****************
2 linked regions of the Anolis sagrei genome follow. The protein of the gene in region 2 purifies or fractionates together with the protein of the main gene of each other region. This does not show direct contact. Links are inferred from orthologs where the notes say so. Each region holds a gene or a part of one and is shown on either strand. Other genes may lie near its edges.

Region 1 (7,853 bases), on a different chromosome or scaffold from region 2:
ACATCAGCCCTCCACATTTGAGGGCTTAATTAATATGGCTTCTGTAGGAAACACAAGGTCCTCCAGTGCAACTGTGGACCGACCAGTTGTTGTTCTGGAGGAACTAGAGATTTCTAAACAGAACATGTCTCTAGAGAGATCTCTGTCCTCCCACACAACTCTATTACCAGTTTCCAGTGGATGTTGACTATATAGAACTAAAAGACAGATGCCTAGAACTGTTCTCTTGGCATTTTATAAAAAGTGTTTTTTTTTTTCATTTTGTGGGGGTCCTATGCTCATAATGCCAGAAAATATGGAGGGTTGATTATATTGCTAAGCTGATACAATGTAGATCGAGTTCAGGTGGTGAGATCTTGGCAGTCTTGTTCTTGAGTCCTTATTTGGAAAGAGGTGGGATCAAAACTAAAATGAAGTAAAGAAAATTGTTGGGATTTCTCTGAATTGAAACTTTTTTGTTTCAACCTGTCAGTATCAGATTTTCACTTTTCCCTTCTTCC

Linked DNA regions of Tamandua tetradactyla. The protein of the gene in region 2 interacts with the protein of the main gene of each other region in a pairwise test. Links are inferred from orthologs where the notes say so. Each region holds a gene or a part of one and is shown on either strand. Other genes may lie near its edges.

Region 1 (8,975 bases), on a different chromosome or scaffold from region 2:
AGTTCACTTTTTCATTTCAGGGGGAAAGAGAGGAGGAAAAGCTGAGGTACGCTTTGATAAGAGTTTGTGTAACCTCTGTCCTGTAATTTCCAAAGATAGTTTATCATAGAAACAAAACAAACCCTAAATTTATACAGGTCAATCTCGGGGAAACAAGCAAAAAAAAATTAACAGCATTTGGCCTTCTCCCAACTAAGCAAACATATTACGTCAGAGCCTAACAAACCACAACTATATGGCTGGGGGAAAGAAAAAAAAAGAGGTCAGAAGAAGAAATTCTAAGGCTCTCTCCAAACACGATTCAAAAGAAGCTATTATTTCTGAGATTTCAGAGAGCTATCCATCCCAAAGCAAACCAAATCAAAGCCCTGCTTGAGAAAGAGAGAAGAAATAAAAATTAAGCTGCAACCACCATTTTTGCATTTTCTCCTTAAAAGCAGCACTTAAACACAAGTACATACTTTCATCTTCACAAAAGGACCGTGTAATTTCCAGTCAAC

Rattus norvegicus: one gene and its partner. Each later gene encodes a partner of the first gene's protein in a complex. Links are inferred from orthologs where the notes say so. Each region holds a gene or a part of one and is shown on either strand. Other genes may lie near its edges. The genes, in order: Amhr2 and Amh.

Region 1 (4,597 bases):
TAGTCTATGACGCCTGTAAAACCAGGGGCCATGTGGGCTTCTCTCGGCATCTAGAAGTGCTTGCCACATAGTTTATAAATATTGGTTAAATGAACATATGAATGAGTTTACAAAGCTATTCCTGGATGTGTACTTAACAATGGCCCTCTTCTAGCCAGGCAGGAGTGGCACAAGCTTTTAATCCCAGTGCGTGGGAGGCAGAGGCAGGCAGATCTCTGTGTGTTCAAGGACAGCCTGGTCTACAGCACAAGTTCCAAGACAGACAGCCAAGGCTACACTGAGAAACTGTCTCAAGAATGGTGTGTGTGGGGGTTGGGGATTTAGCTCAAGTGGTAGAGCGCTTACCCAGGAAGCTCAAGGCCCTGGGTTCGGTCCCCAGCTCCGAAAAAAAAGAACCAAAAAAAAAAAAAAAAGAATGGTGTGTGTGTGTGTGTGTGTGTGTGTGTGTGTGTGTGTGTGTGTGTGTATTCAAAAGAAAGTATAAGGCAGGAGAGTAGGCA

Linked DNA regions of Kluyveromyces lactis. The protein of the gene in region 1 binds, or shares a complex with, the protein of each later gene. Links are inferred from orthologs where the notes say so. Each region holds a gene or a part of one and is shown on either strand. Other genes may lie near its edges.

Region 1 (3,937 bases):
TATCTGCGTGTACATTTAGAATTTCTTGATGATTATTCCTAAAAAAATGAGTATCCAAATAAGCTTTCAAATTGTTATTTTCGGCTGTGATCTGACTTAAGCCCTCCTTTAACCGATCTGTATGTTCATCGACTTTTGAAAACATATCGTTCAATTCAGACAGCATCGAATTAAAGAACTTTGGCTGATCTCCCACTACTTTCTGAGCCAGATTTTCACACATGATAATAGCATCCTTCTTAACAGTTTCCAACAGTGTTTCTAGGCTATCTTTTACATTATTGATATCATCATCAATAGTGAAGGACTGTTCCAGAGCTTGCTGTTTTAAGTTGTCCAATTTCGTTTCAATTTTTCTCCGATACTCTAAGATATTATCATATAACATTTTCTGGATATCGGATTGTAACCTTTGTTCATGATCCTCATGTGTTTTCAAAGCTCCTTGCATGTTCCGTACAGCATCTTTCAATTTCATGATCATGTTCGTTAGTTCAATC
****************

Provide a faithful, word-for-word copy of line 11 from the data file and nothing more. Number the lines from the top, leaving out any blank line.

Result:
Region 1 (3,937 bases):